A new fiscal reform project in Costa Rica

Felipe Guevara

Felipe Guevara

On May 2nd, the President of the Republic announced the convocation of legislative file No. 23.760 entitled “Income Tax Law“, which has been in Congress for almost a year. It is important to note that extraordinary sessions are those in which the Executive Power dominates which bills the deputies discuss, a period that will cover the months of May, June, and July, so it is expected that these months will be loaded with tax discussions.

Now, unlike the fiscal reform approved in 2019, this bill proposes the total repeal of Law 7092, in force since 1988, to make way for a complete reform of our tax system, specifically regarding taxing the income of taxpayers. Under this understanding, the project separates taxation into three types of taxpayers:

    1. Income Tax for Individuals.
    2. Income Tax for Legal Entities.
    3. Income Tax for Non-Residents.

Regarding the taxation of individuals, the main variation is that the cedular system would be eliminated, that is, a different tax treatment depending on the type of income (salary, allowances, services), to migrate to a dual global income system, where it is proposed to separate the taxable base of individuals into two:

    • A general base in which the income from personal dependent work, retirements and pensions, income derived from the development of an economic activity, and real estate capital returns will be integrated.
    • A special base, in which the income from movable capital and capital gains will be grouped.

It is very interesting, and fair, that the project proposes a minimum vital income, which is established at the sum of ₡10,104,000.00 annually, thereby eliminating the distortion currently existing between employees and independent professionals, where the exempt base of the latter is lower. Now, regarding the general base, a progressive rate is proposed ranging from 10% to 30%, depending on the bracket in which the individual is located. The calculation of the special taxable base will be carried out by integrating the income from movable capital, on which certain expenses can be deducted, and the gains and losses of capital for the period, applying a rate of 15%.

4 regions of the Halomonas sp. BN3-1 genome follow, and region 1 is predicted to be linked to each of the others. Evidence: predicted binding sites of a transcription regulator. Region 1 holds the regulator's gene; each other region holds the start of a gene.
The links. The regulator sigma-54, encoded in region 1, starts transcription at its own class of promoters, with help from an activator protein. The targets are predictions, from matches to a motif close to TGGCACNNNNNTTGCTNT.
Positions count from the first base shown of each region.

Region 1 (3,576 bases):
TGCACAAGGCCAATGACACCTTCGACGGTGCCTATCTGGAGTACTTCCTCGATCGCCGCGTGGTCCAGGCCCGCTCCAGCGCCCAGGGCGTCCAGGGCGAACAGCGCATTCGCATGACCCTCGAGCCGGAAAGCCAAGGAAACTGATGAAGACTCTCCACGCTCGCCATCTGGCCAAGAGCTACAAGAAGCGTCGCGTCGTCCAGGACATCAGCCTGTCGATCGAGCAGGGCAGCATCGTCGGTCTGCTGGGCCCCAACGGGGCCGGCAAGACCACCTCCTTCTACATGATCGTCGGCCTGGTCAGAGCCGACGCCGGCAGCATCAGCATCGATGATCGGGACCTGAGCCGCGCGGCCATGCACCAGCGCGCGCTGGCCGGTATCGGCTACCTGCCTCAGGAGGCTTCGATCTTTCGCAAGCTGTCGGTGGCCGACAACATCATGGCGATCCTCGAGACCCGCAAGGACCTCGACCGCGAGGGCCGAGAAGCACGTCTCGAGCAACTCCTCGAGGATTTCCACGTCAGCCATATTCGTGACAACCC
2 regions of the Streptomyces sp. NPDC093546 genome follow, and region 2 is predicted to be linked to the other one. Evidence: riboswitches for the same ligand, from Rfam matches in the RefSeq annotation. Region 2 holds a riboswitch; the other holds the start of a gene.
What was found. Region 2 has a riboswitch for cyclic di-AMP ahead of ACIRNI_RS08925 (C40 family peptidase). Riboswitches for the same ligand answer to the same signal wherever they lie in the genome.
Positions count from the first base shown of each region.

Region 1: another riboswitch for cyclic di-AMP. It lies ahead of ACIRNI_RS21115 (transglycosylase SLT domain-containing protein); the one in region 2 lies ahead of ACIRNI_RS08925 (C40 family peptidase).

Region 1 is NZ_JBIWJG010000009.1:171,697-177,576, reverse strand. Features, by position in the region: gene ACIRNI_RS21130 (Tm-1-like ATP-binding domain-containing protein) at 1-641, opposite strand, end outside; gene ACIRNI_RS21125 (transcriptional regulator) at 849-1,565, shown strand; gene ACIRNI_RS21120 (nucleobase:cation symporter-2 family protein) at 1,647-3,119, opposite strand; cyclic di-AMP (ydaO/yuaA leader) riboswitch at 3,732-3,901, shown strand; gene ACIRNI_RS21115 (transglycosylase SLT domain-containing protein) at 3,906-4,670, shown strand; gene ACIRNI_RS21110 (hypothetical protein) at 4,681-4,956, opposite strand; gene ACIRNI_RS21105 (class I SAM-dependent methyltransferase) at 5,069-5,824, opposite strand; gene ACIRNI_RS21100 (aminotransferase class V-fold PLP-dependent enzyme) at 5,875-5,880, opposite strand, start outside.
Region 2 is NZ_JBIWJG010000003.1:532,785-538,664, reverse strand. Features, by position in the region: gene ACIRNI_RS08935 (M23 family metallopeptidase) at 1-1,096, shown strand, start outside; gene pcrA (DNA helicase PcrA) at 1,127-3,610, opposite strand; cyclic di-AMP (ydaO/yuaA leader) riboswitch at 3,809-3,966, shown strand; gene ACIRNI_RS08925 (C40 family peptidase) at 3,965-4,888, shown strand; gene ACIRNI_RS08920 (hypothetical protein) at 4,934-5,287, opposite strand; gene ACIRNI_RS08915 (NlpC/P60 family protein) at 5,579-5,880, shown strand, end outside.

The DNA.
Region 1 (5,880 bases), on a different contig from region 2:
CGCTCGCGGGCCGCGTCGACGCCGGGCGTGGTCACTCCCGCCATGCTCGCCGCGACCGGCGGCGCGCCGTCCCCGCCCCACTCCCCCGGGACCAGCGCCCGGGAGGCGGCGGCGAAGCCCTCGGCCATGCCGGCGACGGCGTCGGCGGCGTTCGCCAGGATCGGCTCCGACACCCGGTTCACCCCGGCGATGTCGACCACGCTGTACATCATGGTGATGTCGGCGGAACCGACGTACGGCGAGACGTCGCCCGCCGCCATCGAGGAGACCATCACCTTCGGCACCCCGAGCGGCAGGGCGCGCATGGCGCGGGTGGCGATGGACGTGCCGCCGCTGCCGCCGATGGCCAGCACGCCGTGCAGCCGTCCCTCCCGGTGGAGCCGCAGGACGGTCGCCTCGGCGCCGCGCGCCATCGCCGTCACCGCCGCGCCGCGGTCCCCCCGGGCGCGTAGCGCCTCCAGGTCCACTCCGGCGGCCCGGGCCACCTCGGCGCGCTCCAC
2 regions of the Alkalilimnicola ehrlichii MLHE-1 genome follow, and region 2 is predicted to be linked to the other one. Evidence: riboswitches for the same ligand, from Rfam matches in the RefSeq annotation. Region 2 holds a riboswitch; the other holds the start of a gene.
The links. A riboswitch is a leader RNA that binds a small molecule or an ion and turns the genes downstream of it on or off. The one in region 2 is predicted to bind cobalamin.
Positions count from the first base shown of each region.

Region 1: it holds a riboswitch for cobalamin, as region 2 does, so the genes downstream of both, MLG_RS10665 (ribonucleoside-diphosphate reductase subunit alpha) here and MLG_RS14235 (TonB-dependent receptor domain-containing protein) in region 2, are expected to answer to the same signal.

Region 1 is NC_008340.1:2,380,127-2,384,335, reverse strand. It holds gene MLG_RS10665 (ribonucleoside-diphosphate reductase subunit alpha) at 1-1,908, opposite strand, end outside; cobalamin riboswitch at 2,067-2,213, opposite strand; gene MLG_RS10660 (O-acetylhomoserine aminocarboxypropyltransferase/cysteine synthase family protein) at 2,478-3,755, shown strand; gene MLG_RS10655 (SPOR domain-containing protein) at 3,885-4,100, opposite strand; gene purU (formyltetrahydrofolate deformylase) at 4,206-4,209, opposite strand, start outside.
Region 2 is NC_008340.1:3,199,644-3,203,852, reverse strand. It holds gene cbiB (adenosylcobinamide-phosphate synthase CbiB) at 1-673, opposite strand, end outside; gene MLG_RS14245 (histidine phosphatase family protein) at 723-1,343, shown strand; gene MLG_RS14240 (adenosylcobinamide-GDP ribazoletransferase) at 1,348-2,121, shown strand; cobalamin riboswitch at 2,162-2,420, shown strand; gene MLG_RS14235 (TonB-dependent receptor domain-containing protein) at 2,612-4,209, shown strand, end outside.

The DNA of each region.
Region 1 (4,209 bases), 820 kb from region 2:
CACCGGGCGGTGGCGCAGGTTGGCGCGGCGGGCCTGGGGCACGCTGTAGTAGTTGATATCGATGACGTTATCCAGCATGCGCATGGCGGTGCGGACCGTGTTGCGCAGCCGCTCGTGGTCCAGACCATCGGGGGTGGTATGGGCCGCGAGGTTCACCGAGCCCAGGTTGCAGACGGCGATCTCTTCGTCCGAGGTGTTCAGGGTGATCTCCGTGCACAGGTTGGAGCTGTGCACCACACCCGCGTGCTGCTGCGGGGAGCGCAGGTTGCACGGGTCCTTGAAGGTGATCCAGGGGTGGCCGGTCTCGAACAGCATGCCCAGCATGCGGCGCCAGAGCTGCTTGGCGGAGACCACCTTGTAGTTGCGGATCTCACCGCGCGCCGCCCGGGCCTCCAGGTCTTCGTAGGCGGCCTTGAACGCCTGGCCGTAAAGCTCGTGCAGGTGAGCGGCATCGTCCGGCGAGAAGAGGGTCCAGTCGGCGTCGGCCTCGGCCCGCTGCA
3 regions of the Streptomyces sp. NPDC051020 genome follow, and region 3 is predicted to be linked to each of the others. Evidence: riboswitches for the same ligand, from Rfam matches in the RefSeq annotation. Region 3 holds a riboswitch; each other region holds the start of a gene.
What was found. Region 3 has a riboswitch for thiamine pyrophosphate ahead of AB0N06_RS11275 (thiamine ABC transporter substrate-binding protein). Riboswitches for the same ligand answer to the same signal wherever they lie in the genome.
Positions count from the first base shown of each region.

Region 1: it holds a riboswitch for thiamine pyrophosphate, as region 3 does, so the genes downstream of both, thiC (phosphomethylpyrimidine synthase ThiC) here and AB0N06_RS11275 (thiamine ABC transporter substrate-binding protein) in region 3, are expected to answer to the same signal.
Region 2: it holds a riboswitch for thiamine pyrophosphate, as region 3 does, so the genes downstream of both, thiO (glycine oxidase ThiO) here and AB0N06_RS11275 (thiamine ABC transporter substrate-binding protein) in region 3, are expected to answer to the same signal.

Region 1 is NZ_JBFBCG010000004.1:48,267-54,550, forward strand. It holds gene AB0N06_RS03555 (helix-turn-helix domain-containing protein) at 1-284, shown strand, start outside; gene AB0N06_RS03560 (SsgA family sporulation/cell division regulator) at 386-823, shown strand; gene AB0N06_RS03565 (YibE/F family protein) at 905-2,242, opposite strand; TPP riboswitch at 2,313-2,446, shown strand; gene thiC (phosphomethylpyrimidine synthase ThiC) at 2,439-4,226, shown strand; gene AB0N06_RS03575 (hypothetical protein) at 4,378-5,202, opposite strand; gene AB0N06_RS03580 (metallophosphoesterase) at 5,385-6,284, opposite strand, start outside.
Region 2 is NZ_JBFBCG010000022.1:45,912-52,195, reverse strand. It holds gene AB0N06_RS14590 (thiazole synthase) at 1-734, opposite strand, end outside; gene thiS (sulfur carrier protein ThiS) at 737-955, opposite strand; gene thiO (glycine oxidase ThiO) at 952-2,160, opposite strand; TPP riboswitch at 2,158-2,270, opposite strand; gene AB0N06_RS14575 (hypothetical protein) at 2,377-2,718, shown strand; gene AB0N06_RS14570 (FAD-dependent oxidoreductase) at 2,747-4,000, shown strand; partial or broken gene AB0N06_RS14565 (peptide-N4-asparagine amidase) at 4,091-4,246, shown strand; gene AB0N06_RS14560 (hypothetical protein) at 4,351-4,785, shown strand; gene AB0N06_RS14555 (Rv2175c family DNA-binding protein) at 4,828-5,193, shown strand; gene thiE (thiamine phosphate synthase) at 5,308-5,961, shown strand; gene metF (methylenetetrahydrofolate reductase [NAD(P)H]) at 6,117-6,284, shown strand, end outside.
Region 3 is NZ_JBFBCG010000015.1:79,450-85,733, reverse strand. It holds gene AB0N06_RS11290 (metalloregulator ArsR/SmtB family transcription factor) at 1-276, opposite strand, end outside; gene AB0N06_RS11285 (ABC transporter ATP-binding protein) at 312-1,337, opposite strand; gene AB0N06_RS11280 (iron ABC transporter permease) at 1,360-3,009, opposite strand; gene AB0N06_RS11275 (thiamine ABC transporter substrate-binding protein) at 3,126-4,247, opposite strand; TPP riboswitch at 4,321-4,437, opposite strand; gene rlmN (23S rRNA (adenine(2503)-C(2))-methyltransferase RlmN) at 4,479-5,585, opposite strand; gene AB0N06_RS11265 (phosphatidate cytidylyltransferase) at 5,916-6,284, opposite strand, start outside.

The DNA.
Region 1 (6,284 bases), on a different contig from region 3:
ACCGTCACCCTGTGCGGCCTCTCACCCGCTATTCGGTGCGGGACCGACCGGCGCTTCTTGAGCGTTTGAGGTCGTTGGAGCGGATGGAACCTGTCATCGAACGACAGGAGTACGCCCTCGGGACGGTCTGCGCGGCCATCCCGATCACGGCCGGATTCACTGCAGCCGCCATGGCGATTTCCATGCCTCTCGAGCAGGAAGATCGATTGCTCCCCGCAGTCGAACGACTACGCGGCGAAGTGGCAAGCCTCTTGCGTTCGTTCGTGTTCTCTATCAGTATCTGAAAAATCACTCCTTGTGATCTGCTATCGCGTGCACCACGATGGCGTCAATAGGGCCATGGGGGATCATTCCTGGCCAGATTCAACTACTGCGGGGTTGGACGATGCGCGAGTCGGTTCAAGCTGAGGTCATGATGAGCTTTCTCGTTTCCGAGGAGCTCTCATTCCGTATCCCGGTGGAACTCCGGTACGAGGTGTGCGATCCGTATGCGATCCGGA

As for corporations, the tax falls on the Costa Rican source income received by legal entities, including those derived from the exercise of an economic activity, as well as capital income and capital gains, which, because they are passive income, would also be taxed on those generated abroad without exception, unlike the current regulations that only tax extraterritorial income in specific cases.

As a more striking aspect and of obvious greater impact, the project proposes that corporations have a single rate of 30%, regardless of the gross income that the legal entity may have had during the fiscal year. That is, the progressiveness of the tax for companies is abandoned. As a positive novelty, the deduction of taxes paid abroad would be allowed to avoid double taxation and avoid loss of competitiveness.

It is necessary to point out that preferential tax treatment for micro and small companies registered with the MEIC or with the MAG is maintained, but the current period of benefit periods and the size of the tax incentive are reduced.

Regarding non-residents, whether individuals or legal entities, a single proportional rate of 15% is established, which will apply to the gross amount corresponding to the respective income, thereby eliminating the diversity of rates that currently exists, and simplifying the tax system.

It is important to note that the project also proposes a reform for taxpayers under the simplified regime.

The project proposes many more changes and specific regulations that must be analyzed and that will undoubtedly be widely discussed in the Legislative Assembly in the following months, where we hope that the focus will be on legislative technique, the common good, and maintaining economic dynamism with job creation.